We got about 45 minutes into the two-hour trip and were on I-15, a major interstate. We had the windows down due to the Accord's lack of air conditioning, which made talking a bit difficult but helped beat the heat. At one point we were passing a semi truck, and I was looking out at it- I noted that the trailer was sporting the new super-single tires: really wide single tires where most trailers have double tires. I was focusing on the tires as we passed, and as we got up by the front tires I heard a skitch-skitch-skitch sound that means something is wrong with the tire. I assumed it was the semi's tire and considered hand-signalling to the semi driver that something was wrong with his tire, but decided against it. It couldn't have been more than three seconds later, though, that our own front passenger-side tire catastrophically blew out.
Gabe was driving and kept control of the car and steered us to a stop in the left-hand shoulder. We came to a stop and it didn't take long for the gravity of the situation to reach us- Flic had a flight to catch in SLC that departed at 7:58 and it was after 4:00. SLC isn't the fastest airport in the world to get through, and we were still upwards of an hour away. Dadgum. Well, with no time to waste, we set about changing the tire. That was good news and back news- Flic actually had several tires in her trunk, but unfortunately they were all sketchy tires, and the best one was one that had been preemptively taken off due to a bulge in the tread and was only have half aired-up. We figured it'd be better to put it on and limp to a safe parking place than to sit in the left shoulder. I got about changing the tire, which really went like any other tire-change except that Gabe spotted a crack pipe on the shoulder of the road where we stopped- I guess somebody pitched it when they were getting pulled over.
While the tire change was in progress, each of us was thinking of ways to ameliorate the situation- I had AAA but no card on me. We considered having someone drive my car up so we could complete the journey in it, and actually got as far as Shane looking for my spare key but getting stumped. (I still don't know where I put it when I moved down into my apartment) Flic was on the phone trying to see about changing her flight to the next available one. I thought perhaps we could get the car up to SLC on the sketchy tire if we aired it up at the next gas station.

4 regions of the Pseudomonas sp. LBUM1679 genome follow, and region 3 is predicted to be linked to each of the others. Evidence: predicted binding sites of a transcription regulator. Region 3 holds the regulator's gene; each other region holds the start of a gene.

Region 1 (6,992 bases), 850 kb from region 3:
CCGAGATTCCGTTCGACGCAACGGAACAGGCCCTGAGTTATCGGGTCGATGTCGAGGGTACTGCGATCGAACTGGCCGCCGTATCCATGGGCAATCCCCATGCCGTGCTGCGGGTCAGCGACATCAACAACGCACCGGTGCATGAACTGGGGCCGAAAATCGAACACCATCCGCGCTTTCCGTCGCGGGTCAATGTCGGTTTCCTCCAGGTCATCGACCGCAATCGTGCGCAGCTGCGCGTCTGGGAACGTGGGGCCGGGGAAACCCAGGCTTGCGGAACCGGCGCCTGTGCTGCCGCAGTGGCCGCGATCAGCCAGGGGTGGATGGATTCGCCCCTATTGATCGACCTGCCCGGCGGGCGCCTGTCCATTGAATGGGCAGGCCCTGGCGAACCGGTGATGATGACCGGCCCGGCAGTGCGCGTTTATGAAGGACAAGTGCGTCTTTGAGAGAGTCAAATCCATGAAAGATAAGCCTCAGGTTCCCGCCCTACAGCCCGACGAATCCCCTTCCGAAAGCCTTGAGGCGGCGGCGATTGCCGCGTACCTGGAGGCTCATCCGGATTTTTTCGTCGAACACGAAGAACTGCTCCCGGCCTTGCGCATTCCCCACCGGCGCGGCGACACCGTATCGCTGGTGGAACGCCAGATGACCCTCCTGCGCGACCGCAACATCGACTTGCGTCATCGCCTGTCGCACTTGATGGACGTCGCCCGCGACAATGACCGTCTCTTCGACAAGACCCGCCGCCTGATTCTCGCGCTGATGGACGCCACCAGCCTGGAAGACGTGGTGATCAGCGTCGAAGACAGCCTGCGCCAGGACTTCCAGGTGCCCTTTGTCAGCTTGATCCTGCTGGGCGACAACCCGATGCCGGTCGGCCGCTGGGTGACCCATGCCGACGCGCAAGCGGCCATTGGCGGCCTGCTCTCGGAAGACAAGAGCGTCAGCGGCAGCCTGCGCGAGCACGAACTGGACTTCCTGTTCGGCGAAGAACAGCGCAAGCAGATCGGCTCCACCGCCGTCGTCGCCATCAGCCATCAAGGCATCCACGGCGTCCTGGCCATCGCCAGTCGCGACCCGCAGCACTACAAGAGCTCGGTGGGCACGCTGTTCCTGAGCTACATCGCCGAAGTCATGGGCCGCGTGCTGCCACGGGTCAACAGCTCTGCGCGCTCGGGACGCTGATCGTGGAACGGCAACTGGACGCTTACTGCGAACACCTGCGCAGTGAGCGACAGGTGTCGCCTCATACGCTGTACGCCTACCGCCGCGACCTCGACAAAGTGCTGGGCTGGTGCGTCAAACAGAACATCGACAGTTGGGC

When we got the replacement tire on, we could see it wasn't really going to last long- it was quite flat. Gabe and I concurred that we oughtn't to go over 30 mph on it. Fortunately, we weren't too far from the next exit. We decided to drive to the nearest gas station and reassess our situation. I was on the phone with Chip trying to figure out if they needed to send someone out for us, and I didn't want to trouble someone if Flic was going to reschedule her flight anyway. We limped in the right-side breakdown lane at 30 for a mile or two. We actually passed the first exit, for South Santaquin, because it only joined with a road and offered no services- we knew the next exit had a gas station and wasn't far. Gabe had accelerated to 45 so he could be in the slow lane somewhat legitimately. We pulled off at the Santaquin exit and were planning on hitting the gas station- but right next to the gas station I spotted something handy:
"Tire shop!" I shouted and pointed up at the top of the hill.
"Go!" said Flic, I'm sure to the confusion of the Travelocity agent on the other end of the phone.
We pulled onto the side street that'd take us up there, and just as we were pulling into their driveway, the sketchy tire let go, evidenced by the sudden sound of shredded rubber flapping against the road and wheel-well. At this point we just laughed that it would happen here. We pulled into a parking spot, tire flapping.